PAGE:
A restive Democratic National Executive Committee yesterday rejected part of a long-range plan that would have made the President's principal political adviser chairman of a party reorganization committee.

The plan would have created an 11-member reorganization committee to decide "goals, programs and the policies" of the national committee and decide on the timing of any changes. It would have been chaired by White House assistant Hamilton Jordan.

Democrat National Chairman Kenneth J. Curtis withdrew this secion of the plan after numerous objections by members of the executive committee, a 32-member stering group of the full national committee.

Vice Chairman Coleman Young, the Detroit mayor, said that he hadn't accepted his post "to become a wall decoration" and complained that the plan placed too much authority in the hands of committee staff.

The staff is composed largely of former activists in the Carter-for-President campaign. After his election President Carter followed political tradition and handpicked the party chairman, in this case former Maine Gov. Curtis.

While Carter is popular with the executive committee, its response yesterday to the reorganization plan indicated that the Democratic leaders do not want the national committee reduced to the White House appendage it became during the Johnson administration.

Though the executive committee asserted its independence from staff direction, many of the members appeared eager to capitalize on Carter's election to raise money for Democratic candidates.

Committee Treasurer Joel W. McCleary said the concept of the party's fund-raising program "utilizes the incumbency to build the party at all levels." One of the fund-raising devices contemplated by the Committee is patterned after the President's Club during the Johnson administration in which prominent fund-raisers who gave $1,000 were invited to the White House for dinners with the President.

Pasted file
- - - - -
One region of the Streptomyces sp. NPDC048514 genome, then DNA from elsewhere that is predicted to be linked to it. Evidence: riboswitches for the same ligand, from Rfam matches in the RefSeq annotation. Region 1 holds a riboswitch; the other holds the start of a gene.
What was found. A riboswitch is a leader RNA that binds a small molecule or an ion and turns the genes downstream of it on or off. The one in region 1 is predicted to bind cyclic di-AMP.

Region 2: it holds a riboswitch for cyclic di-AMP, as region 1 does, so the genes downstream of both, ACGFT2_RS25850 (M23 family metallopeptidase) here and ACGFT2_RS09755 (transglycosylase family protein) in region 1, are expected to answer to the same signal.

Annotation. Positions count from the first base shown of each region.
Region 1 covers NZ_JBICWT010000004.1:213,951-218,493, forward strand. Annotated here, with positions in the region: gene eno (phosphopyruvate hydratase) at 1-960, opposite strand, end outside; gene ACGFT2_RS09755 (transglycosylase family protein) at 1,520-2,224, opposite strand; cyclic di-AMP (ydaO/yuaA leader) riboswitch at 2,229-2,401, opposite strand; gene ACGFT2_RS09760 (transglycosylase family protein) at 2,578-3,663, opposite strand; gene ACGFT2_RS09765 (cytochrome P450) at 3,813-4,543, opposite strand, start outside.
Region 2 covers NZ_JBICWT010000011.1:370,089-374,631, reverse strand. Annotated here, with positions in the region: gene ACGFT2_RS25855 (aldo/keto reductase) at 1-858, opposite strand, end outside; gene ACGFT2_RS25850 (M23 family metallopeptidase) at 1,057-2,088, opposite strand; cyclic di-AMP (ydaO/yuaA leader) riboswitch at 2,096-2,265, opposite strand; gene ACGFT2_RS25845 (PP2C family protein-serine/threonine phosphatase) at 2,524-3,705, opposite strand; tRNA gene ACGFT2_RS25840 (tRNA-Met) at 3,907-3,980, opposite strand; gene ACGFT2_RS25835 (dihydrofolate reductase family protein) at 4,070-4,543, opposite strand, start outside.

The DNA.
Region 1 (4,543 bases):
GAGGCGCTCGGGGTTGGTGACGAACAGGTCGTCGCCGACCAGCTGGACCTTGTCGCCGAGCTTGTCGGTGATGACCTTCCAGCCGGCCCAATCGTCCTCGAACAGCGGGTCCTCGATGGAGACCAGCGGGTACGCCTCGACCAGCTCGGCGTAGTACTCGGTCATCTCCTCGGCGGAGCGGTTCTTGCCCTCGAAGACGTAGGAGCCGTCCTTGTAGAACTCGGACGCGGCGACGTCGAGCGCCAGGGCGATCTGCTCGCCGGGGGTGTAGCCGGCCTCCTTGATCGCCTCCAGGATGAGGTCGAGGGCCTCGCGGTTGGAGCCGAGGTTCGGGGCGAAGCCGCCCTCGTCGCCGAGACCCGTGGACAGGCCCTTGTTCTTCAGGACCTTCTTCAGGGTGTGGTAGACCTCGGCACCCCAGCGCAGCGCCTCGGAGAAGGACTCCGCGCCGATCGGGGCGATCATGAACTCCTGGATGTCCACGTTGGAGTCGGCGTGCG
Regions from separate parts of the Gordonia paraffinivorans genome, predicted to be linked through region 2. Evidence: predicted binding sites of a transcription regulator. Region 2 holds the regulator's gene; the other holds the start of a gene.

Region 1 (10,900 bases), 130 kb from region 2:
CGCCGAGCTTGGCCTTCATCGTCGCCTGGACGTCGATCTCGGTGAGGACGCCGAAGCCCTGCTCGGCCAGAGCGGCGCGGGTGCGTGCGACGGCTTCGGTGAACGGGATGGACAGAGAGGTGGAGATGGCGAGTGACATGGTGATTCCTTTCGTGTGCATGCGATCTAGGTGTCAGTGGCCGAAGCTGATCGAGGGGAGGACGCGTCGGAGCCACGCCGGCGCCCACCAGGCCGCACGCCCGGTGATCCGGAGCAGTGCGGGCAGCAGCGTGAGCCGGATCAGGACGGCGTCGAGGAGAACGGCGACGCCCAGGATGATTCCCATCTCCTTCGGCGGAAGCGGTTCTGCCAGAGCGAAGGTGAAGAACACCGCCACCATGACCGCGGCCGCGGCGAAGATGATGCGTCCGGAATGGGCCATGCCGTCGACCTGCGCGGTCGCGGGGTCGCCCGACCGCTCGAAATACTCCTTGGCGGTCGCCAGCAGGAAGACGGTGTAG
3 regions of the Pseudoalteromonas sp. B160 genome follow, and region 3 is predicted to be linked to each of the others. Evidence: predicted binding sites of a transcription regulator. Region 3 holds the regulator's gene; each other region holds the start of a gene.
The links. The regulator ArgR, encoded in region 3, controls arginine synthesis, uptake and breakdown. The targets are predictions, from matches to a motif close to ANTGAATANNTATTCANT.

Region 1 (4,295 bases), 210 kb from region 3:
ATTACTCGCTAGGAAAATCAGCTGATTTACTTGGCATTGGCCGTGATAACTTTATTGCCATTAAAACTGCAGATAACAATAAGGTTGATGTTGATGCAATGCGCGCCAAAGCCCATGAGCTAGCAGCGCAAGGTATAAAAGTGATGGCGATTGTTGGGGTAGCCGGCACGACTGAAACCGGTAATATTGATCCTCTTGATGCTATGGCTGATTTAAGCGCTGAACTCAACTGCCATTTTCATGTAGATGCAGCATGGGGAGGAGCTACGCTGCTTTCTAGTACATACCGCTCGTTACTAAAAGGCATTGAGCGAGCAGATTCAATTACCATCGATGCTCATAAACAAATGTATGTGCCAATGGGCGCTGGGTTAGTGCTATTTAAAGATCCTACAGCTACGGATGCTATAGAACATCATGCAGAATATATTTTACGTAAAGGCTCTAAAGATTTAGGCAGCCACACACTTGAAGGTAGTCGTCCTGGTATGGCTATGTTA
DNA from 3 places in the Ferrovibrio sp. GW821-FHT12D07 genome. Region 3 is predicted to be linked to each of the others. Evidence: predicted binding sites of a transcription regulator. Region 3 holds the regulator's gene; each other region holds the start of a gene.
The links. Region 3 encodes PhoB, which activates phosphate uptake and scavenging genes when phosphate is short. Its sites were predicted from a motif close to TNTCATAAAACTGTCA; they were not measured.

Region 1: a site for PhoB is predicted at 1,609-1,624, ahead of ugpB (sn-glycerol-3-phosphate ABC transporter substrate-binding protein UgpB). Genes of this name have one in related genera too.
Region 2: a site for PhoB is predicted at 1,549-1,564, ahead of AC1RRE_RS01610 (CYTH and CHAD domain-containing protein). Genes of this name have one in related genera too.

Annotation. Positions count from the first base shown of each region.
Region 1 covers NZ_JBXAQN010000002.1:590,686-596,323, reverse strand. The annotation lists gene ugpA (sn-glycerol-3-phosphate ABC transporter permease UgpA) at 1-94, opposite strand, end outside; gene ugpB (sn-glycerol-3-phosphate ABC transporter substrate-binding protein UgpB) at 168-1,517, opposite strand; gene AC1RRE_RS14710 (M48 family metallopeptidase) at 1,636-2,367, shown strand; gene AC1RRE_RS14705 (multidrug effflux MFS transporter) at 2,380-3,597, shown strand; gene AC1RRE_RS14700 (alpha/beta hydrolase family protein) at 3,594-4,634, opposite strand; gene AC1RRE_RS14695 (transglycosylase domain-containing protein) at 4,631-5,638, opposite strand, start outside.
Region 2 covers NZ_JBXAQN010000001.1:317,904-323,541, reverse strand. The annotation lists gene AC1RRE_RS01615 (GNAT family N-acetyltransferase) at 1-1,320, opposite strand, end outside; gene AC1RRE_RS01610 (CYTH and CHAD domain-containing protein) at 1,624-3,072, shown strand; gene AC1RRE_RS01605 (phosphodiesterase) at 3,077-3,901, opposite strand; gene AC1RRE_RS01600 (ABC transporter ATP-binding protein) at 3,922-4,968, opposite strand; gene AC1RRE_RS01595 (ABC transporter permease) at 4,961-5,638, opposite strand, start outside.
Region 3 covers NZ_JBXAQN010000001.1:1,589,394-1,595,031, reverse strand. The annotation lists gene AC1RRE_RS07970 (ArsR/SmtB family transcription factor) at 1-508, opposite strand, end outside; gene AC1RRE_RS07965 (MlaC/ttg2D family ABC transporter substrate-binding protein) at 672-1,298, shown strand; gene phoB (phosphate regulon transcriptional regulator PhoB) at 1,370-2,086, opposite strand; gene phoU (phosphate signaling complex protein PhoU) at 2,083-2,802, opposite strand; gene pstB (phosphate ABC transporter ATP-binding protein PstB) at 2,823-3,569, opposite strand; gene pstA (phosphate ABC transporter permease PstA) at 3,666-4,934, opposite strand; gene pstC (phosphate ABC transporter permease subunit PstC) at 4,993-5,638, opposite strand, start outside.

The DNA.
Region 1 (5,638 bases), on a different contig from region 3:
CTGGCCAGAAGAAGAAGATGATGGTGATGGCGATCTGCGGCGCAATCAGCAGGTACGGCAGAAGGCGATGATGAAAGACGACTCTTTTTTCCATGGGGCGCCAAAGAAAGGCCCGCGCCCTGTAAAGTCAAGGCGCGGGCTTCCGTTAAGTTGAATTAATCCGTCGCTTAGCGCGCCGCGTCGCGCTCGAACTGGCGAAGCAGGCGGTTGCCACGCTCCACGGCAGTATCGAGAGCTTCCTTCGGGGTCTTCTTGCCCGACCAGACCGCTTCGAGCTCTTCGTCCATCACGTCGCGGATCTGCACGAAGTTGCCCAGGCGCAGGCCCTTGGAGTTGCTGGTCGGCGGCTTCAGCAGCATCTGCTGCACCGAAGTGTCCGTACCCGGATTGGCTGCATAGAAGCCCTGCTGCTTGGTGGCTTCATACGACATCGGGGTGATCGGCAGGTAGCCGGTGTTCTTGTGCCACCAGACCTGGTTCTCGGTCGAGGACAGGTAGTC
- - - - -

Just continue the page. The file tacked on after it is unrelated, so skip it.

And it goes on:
McCleary warned that the committee must be careful not to give the appearance of granting favors for contributions.

"If the public misperceived what we were doing, it would crush us," McCleary said.

But California Democratic Chairman Charles Manatt said that all political activity had not been made "illegal, immoral or fattening" by the new campaign law. He said it was proper to give contributors pins or pictures with the President to invite them to social events.

The fund-raising plan, still very much in the discussion stage, calls for a three-tiered system of party contributors. If there is a "President Club," it is likely to be the lowest tier, composed of $25 contributors. A middle group, possibly called "the 1600 Club," would consist of $1,000 contributors. At the top would be members of the National Finance Council, including persons who raised $5,000 a year or more for the party. They would be treated to monthly seminars on issues with cabinet members.

The budget presented to the committee yesterday showed the Democratic National Committee with a $3.4 million deficit. Vice President Mondale, who spoke briefly to the committee, joked that "there's no party that treats a debt with more equanimity" but promised that he and President Carter would do what they could to help reduce it.

In another development yesterday, Curtis announced the appointment of Paul Sullivan as executive director of the national committee.

Sullivan served as the national field director for Terry Sanford's brief presidential candidacy in 1976 and worked for the candidacy of Rep. Morris Udall. He joined the Carter staff after the Democratic convention.